This really surprised me. I have NOT verified its authenticity but the safety issue certainly seems possible and even likely given the intense market pressure on all manufacturers to reduce the manufacturing costs of LED lamps to the minimum possible in order to offer them at more attractive price-points. The potential for counterfeit safety/electrical certifications is also a factor.
This video really hit my home safety "button" and hence my reason for sharing.
Title of YouTube video:
"Dangerous GU10 LED Spot Light is Cheap and Bright but could Kill You"
I know this isn't a "computer"-specific issue, but I was designing the lighting for a computer workstation and considering using GU10 socket AC mains powered LED spotlights. Mostly because they're relatively cheap, run much cooler than and require less energy than equivalent light output halogens, and they provide for directed lighting (helps control/eliminate display glare).
I've now changed the workstation design and I'll either use a GFI circuit with 110VAC LED lamps, or use a 12VAC safety verified transformer and 12VAC/DC LED lamps. Using a GFI circuit would add one more thing I'd have to test regularly, so I'm leaning toward 12V power and lamps. One yard/walkway lighting 12VAC transformer would easily power 12 of the LED lamps I'm looking at using*
Assuming this guy didn't fake any part of the video (e.g. the lamp design) or his claims...if the lamp is truly designed and manufactured as he claims, it does appear as though it would be potentially dangerous. Even IF a clear insulating plate was installed over the front of the lamp, I wouldn't trust a thin silk-screened insulator to be all that protects people from a lethal shock from the metal enclosure/heat-sink (as he mentions in the video).
I find it difficult to believe an AC mains lamp designed like this would get UL electrical certification, and I simply don't know how valid certification claims are on places like online retail sites, or whether a given site aggressively polices invalid certification claims or included images containing a counterfeit certification logo.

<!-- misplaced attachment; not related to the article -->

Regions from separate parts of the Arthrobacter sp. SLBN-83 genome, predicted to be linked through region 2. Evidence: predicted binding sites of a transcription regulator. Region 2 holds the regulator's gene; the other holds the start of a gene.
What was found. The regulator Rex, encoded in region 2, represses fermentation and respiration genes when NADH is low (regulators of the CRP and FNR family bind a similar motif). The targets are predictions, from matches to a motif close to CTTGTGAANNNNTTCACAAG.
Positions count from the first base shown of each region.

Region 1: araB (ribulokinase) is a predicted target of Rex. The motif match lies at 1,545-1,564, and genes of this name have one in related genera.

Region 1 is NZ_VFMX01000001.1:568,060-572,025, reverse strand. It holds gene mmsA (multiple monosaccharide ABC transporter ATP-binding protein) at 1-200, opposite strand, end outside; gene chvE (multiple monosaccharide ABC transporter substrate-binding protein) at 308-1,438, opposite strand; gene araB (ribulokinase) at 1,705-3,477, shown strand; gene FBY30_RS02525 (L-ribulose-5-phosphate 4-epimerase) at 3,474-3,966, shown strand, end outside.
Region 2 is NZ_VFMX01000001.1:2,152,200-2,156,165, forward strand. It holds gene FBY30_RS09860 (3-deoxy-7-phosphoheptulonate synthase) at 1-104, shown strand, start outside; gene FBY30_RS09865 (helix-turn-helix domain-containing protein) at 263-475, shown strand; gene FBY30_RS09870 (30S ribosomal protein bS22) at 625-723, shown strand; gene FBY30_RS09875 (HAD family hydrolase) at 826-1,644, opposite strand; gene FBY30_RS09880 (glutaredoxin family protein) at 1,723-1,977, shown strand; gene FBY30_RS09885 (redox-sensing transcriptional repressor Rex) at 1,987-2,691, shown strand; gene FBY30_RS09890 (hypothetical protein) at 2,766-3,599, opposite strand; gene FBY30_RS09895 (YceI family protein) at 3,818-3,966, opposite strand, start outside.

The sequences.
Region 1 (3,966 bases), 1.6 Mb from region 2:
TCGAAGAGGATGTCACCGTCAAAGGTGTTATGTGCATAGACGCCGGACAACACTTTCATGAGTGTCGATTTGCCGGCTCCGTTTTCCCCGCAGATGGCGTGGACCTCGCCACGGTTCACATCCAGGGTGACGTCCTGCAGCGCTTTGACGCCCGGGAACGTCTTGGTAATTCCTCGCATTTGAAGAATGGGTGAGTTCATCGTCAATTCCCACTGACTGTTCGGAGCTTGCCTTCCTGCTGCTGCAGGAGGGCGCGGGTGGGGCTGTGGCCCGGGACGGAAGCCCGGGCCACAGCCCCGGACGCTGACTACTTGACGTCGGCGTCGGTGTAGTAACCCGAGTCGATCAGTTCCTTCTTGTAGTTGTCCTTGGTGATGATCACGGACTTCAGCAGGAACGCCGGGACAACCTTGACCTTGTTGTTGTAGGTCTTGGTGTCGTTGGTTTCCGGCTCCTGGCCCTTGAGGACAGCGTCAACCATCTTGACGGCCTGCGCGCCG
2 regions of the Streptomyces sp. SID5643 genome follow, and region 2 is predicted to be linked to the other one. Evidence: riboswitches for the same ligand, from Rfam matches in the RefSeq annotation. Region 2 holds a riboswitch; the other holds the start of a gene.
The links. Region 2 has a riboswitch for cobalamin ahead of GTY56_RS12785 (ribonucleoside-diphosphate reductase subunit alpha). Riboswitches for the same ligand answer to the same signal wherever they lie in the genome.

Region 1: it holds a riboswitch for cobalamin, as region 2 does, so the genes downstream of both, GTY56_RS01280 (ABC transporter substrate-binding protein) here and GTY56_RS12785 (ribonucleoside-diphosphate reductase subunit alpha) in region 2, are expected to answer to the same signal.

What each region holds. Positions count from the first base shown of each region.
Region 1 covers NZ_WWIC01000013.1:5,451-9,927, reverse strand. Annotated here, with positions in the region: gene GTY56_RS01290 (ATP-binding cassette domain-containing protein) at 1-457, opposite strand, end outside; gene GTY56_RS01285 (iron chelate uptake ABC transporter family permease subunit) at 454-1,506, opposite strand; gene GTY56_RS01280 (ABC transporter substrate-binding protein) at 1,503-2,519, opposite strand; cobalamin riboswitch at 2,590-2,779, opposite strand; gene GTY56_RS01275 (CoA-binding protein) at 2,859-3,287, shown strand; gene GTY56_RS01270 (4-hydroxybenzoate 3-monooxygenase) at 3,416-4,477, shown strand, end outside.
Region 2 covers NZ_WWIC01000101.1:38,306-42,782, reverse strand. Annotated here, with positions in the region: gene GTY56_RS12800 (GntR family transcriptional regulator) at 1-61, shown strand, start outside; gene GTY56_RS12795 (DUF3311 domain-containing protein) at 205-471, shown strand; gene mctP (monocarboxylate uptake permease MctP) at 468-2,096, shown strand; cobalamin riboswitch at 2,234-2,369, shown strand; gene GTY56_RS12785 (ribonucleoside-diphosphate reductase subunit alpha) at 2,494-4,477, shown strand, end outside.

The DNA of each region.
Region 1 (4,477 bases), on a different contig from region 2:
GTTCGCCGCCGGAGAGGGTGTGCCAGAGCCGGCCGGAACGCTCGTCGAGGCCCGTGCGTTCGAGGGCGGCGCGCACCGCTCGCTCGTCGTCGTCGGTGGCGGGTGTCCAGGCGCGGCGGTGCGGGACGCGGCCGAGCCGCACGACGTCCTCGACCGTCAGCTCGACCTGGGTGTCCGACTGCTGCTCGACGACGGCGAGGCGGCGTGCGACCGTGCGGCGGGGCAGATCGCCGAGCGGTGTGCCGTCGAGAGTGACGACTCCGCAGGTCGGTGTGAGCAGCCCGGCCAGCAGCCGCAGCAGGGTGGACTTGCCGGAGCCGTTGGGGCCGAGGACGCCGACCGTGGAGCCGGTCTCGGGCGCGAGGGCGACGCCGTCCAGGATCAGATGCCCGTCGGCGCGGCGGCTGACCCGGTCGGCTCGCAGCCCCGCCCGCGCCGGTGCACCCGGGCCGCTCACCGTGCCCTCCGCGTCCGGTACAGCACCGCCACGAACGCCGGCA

I don't care whether the LED lamp socket design is polarized or not...the thought that a manufacturer could design something like this and it's available at stores is truly scary. All it would take is manufacturing error or handling damage and 50% probability of potential lethality would be re-introduced. And, in the case of the lamp in the video, without a glass/plastic lens, it does indeed look like a user may still be able to touch "hot" electrical AC mains lead even if there is no manufacturing error or handling damage.
Possible manufacturing errors and handling damage are also reasons I double-check "standard" AC mains lamp fixtures (stand-alone and ceiling/wall fixtures) before I use them at my house to ensure the "neutral" AC line is connected to the outer sleeve of the threaded socket of the US design lamps.
My house's AC sockets were also all re-checked for correct wiring before use and after any repairs.
I found 255Lumen (nominal), 30Watt halogen equiv, 12VAC/DC 4W LED MR16/GU5.3 spotlights frequently on sale from $5 to $6 each.
They have very good light distribution within their 45 degree beam-angle, and a claimed life of 40,000 hours. And, even though they are spec'd as non
-dimmable, I can dim them by adjusting the voltage using a DC supply. They seem ideal for my application.